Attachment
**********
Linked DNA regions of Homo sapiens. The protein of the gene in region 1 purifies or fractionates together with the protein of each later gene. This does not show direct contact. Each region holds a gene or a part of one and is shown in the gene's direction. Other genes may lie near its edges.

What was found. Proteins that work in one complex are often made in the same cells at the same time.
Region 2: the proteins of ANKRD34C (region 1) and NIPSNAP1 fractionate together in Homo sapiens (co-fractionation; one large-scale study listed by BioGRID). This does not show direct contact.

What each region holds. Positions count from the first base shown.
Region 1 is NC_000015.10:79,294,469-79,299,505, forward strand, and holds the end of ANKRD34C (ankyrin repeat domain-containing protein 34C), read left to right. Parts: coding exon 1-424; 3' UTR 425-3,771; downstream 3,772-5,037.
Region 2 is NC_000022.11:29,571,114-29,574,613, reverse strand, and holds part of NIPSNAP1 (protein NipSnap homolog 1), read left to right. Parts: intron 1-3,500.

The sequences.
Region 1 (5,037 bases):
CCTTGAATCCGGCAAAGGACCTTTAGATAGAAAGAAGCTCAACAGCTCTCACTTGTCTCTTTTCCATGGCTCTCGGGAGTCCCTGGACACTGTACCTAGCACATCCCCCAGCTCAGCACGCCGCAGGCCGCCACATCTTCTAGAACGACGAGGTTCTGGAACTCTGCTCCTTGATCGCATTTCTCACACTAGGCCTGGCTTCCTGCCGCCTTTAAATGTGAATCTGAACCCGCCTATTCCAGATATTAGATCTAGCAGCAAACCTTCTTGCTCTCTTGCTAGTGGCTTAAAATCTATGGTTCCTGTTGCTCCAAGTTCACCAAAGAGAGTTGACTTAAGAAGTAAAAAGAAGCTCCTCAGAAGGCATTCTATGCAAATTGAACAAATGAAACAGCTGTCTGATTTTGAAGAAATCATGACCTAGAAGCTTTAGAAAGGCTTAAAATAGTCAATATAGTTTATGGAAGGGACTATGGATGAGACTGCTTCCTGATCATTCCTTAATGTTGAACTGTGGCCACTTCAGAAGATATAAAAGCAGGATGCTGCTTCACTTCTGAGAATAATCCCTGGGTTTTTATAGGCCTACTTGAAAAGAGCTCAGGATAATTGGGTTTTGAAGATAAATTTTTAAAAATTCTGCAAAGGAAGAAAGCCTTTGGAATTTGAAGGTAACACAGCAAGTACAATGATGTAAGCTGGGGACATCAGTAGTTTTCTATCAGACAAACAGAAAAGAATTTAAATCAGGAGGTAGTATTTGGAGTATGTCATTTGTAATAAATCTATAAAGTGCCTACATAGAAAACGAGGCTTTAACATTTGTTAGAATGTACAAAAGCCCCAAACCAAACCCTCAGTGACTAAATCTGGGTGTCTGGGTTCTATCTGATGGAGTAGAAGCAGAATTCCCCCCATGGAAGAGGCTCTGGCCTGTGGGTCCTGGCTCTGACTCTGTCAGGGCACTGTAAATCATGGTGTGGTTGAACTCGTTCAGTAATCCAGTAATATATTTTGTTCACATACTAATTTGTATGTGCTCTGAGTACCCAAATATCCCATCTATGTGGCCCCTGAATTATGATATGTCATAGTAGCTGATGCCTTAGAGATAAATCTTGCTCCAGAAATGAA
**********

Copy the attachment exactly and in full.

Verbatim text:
Linked DNA regions of Homo sapiens. The protein of the gene in region 1 purifies or fractionates together with the protein of each later gene. This does not show direct contact. Each region holds a gene or a part of one and is shown in the gene's direction. Other genes may lie near its edges.

What was found. Proteins that work in one complex are often made in the same cells at the same time.
Region 2: the proteins of ANKRD34C (region 1) and NIPSNAP1 fractionate together in Homo sapiens (co-fractionation; one large-scale study listed by BioGRID). This does not show direct contact.

What each region holds. Positions count from the first base shown.
Region 1 is NC_000015.10:79,294,469-79,299,505, forward strand, and holds the end of ANKRD34C (ankyrin repeat domain-containing protein 34C), read left to right. Parts: coding exon 1-424; 3' UTR 425-3,771; downstream 3,772-5,037.
Region 2 is NC_000022.11:29,571,114-29,574,613, reverse strand, and holds part of NIPSNAP1 (protein NipSnap homolog 1), read left to right. Parts: intron 1-3,500.

The sequences.
Region 1 (5,037 bases):
CCTTGAATCCGGCAAAGGACCTTTAGATAGAAAGAAGCTCAACAGCTCTCACTTGTCTCTTTTCCATGGCTCTCGGGAGTCCCTGGACACTGTACCTAGCACATCCCCCAGCTCAGCACGCCGCAGGCCGCCACATCTTCTAGAACGACGAGGTTCTGGAACTCTGCTCCTTGATCGCATTTCTCACACTAGGCCTGGCTTCCTGCCGCCTTTAAATGTGAATCTGAACCCGCCTATTCCAGATATTAGATCTAGCAGCAAACCTTCTTGCTCTCTTGCTAGTGGCTTAAAATCTATGGTTCCTGTTGCTCCAAGTTCACCAAAGAGAGTTGACTTAAGAAGTAAAAAGAAGCTCCTCAGAAGGCATTCTATGCAAATTGAACAAATGAAACAGCTGTCTGATTTTGAAGAAATCATGACCTAGAAGCTTTAGAAAGGCTTAAAATAGTCAATATAGTTTATGGAAGGGACTATGGATGAGACTGCTTCCTGATCATTCCTTAATGTTGAACTGTGGCCACTTCAGAAGATATAAAAGCAGGATGCTGCTTCACTTCTGAGAATAATCCCTGGGTTTTTATAGGCCTACTTGAAAAGAGCTCAGGATAATTGGGTTTTGAAGATAAATTTTTAAAAATTCTGCAAAGGAAGAAAGCCTTTGGAATTTGAAGGTAACACAGCAAGTACAATGATGTAAGCTGGGGACATCAGTAGTTTTCTATCAGACAAACAGAAAAGAATTTAAATCAGGAGGTAGTATTTGGAGTATGTCATTTGTAATAAATCTATAAAGTGCCTACATAGAAAACGAGGCTTTAACATTTGTTAGAATGTACAAAAGCCCCAAACCAAACCCTCAGTGACTAAATCTGGGTGTCTGGGTTCTATCTGATGGAGTAGAAGCAGAATTCCCCCCATGGAAGAGGCTCTGGCCTGTGGGTCCTGGCTCTGACTCTGTCAGGGCACTGTAAATCATGGTGTGGTTGAACTCGTTCAGTAATCCAGTAATATATTTTGTTCACATACTAATTTGTATGTGCTCTGAGTACCCAAATATCCCATCTATGTGGCCCCTGAATTATGATATGTCATAGTAGCTGATGCCTTAGAGATAAATCTTGCTCCAGAAATGAA